“Long ago.” It was a lie—it had happened four years ago when he was eleven, and apparently very ravenous. He’d only been allowed back in the kitchens without supervision a year ago.
It did not take them long to get to the kitchens at the bottom of the Keep, the two trying to stay quiet as they moved about in the shadows, a few times ducking behind objects to hide from the guards or servants who were still awake. It was all great fun, the two feeling like assassins as they slid between shadows and doorways.
When they arrived at the cellar, Renly shut the door before they both started to laugh, having had to hold it in the entire way as they made fools of themselves, playing make-believe in the middle of the night.
“Did you see that one serving ladies’ face as she saw you run behind a door?” Loras asked from behind his hand, still laughing.
Renly nodded, unable to reply as he leaned against the table for support. Her face as he practically dived out of the way was funny in and of itself, but thinking about what she must have thought as she watched her lord barrel roll into a door amused him even more.
If the Keep thought their lord had been a bit of a fool when he was a child all alone playing silly games, what must they have thought of him now that he had Loras as a companion?
Loras calmed down first, and immediately went to explore the cellar, a candle burning in the corner, lighting the room in a soft glow. Loras was a curious boy, Renly found out quickly. He asked questions almost as much as he blinked, it seemed. Always wondering about this and that; what this did and what that could do, who said this and who was that—it was almost non-stop. But Renly enjoyed it, loving the fact that he could teach Loras something, even if it was just court gossip. While Loras learned most of his warrior abilities from others (something Loras should be grateful for—Renly wasn’t much of a fighter), he learned his way around the rest of the world following Renly. It felt good to be needed.
“What is this?” Loras asked, pulling down a pot covered with some cloth. Placing it on the table in the middle of the room, he let Renly pull back the cover, a smile blooming on his face as he saw what Loras had found.
“You found some honey,” Renly said, letting Loras look inside.
“Can we have some?” Loras seemed brighter than he had been in the hallway, and Renly hoped that he was fully distracted from the pain.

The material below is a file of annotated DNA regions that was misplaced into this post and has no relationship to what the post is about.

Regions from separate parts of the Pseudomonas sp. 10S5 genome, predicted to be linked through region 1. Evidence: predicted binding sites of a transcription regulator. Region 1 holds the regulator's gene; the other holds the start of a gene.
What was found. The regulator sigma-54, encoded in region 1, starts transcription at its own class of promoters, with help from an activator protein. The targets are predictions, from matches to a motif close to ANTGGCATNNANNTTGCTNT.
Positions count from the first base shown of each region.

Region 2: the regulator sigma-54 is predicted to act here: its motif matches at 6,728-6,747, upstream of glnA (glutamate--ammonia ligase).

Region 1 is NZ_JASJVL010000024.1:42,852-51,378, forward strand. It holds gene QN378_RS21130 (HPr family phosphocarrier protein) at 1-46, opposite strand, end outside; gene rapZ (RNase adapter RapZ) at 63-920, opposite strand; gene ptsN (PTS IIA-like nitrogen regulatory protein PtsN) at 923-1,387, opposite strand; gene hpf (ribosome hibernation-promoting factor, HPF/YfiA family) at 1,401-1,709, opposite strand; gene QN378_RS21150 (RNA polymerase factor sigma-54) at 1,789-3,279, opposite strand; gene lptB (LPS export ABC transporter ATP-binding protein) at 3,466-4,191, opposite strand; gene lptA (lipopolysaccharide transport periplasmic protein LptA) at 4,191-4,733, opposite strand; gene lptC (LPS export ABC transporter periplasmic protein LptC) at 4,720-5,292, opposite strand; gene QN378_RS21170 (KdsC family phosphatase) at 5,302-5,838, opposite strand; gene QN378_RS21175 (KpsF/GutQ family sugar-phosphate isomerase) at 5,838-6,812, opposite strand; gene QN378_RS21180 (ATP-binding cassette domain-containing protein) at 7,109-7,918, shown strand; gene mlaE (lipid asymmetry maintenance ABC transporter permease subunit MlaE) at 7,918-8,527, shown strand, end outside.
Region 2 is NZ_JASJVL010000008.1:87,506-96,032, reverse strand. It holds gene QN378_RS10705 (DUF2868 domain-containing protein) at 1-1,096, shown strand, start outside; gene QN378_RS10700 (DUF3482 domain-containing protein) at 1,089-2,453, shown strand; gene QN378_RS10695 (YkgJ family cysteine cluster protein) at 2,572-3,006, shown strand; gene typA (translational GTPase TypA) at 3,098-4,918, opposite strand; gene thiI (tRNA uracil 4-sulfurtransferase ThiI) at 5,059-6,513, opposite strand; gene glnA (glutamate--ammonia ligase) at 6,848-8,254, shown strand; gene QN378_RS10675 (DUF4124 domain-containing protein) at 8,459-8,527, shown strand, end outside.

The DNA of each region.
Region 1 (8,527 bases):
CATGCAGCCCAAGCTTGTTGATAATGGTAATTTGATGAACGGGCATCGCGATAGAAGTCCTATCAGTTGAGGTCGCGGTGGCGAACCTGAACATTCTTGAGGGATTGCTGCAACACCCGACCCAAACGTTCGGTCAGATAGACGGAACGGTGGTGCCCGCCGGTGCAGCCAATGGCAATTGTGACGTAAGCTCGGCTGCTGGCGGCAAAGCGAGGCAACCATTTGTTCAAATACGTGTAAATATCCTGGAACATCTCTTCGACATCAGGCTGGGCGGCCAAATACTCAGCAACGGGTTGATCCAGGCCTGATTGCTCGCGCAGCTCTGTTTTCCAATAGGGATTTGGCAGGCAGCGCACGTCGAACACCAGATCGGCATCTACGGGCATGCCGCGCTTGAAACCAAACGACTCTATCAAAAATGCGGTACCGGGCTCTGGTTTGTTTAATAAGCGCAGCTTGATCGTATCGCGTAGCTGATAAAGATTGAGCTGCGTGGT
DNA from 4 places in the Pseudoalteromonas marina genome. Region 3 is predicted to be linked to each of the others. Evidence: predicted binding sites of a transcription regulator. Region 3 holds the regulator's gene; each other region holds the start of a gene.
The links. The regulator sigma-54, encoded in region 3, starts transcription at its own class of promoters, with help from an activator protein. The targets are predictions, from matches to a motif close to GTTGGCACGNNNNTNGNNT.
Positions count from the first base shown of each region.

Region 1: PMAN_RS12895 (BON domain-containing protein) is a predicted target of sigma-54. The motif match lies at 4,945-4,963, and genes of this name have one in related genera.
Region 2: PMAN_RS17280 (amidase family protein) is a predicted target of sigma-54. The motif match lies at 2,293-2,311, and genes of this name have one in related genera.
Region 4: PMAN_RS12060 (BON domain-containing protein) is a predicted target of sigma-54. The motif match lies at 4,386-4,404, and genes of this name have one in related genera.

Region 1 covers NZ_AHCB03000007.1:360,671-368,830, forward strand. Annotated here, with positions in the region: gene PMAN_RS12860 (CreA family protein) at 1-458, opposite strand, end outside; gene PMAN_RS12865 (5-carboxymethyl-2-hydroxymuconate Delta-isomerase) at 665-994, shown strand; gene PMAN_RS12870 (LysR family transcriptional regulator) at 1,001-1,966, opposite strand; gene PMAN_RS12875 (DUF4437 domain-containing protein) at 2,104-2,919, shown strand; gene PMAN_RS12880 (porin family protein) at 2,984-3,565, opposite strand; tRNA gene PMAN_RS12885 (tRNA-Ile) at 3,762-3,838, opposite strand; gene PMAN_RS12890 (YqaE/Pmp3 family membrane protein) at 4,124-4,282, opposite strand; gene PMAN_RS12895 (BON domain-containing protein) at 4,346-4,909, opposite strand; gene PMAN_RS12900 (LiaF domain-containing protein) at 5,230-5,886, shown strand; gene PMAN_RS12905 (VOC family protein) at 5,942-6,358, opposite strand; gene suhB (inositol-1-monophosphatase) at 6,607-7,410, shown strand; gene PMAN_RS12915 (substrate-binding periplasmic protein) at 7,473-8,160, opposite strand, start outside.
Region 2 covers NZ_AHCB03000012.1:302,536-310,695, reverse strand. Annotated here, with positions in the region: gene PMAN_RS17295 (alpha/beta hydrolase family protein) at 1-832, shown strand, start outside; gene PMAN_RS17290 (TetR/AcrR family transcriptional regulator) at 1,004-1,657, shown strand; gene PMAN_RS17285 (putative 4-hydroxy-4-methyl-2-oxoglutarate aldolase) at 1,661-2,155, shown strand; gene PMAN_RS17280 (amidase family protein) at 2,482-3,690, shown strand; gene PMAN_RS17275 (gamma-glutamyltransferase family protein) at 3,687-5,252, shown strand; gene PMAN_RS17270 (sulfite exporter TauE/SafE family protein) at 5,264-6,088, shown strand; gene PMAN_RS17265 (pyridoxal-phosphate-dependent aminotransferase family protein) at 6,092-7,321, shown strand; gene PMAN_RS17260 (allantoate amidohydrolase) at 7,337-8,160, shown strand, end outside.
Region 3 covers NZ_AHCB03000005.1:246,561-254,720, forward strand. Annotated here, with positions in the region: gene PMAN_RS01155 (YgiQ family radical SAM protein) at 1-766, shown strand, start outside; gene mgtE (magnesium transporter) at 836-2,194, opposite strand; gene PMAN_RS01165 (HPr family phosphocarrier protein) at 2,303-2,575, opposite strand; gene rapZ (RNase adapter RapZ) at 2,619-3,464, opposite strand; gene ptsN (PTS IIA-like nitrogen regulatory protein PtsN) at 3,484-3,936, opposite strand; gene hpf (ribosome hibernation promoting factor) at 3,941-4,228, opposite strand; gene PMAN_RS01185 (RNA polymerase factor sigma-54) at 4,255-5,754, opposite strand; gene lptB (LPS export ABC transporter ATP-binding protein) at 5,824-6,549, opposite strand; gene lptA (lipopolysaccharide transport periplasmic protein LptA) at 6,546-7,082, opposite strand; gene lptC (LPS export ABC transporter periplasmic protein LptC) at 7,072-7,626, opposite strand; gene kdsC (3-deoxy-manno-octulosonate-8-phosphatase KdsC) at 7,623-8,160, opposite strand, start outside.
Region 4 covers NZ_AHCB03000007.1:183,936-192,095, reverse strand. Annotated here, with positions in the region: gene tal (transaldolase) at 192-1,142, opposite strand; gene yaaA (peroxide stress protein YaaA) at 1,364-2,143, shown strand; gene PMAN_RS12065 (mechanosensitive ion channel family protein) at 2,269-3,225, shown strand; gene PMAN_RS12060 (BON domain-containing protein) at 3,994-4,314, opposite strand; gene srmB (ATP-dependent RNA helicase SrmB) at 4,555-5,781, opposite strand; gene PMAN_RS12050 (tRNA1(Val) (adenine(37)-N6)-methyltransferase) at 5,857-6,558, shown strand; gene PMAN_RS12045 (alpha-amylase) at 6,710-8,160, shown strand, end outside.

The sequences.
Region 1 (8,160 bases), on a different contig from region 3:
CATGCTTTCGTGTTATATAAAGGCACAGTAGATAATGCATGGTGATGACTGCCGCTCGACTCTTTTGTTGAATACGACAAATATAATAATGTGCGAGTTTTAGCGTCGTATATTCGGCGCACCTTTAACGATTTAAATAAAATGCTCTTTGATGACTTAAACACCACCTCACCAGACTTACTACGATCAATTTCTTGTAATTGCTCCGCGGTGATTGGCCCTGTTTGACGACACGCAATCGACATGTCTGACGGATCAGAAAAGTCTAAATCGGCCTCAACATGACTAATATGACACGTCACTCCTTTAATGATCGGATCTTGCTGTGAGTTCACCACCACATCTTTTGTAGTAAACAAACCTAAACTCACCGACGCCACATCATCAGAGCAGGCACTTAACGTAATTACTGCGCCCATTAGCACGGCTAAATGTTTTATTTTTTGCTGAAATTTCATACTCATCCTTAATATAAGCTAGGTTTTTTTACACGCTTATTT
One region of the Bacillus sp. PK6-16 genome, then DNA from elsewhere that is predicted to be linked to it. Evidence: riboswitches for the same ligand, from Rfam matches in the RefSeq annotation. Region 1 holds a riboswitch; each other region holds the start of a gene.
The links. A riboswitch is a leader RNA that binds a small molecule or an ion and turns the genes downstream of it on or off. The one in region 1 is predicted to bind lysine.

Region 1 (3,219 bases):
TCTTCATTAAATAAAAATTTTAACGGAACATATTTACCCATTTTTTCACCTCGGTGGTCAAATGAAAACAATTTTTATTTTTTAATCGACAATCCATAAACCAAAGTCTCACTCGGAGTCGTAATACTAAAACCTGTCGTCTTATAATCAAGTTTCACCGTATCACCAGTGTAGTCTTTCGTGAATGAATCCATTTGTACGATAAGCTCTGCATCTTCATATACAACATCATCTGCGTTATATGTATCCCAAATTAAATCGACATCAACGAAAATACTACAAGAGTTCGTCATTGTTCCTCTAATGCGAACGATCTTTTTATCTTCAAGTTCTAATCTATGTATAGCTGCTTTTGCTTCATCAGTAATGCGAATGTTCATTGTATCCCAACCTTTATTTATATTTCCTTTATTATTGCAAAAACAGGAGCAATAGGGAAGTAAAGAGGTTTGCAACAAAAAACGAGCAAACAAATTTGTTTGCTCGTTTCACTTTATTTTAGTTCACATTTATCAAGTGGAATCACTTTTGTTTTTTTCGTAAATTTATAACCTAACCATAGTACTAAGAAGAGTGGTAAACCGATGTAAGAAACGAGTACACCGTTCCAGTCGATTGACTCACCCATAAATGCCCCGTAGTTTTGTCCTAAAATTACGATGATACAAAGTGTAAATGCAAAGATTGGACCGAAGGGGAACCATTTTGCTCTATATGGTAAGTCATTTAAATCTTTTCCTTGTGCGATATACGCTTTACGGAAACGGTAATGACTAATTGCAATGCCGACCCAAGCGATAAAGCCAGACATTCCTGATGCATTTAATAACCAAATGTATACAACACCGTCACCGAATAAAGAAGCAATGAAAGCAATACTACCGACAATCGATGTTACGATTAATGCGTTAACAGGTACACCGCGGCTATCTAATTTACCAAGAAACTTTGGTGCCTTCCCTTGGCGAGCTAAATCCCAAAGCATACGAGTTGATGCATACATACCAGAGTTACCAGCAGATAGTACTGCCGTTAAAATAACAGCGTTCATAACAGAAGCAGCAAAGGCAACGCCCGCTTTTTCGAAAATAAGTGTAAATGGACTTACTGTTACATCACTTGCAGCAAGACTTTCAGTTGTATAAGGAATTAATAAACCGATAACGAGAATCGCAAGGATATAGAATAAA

“Of course we can—what is the point of sneaking down to the kitchens if you’re not going to sample some of the sweeter things?”
Searching further in the room, he found a bit of bread and tore off a chunk and passed it to Loras, the two eating honey and bread together as they sat on the table, feet kicking back and forth. They chatted about nothing in particular, just silly little things that Renly hadn’t realized he’d been longing for. Soon, however, once their stomachs were full and fingers were sticky, Loras began to yawn, and drooped a bit on his perch on the table.
“We should go to bed,” Renly suggested, cleaning everything up so as to hide any evidence they’d been there. Loras nodded and followed Renly, still yawning and rubbing his eyes now and again, trying to keep awake.
Renly was reminded of kittens when they were sleepy, heads bobbing as they nodded off in their little basket along with their siblings.
“How do your legs feel?” Renly asked outside his door, Loras’ room a few doors further down the hallway.
Loras paused a moment, as if he wasn’t quite sure, but nodded quickly, a sleepy smile on his lips. “I feel much better. Thank you, my lord, for helping me. I must admit, the pain also made me feel a bit… well, a bit homesick. I had desperately wanted to go visit my brother Garlan for advice, but my stomach began to ache when I remembered I wasn’t home…”
It was a big thing for Loras to admit a weakness, even if it was something as simple and as universal as homesickness. Renly wasn’t very attached to his brothers or his family, and sometimes he couldn’t wait to leave Storm’s End for a while to see other people in other courts, but there was comfort in familiarity.
“I am glad I could help, Loras. If it happens again, do not hesitate to come and wake me.”
Loras nodded, then paused. “What if I hurt again tonight?”
“Then come wake me.”
Loras regarded Renly for a moment, then moved to enter his room, brushing past Renly as he opened his door and stepped in.
“What are you doing?” Renly asked, following Loras. Shutting the door quietly, he watched with wide eyes as Loras climbed on to Renly’s bed and flopped down on the blankets, curly hair spread out on the pillows.
“I’m sleeping in here tonight, my lord.”
“I didn’t say you could!” Renly said, still shocked. He’d never shared a bed with another person before, and he was certain boys weren’t supposed to share beds.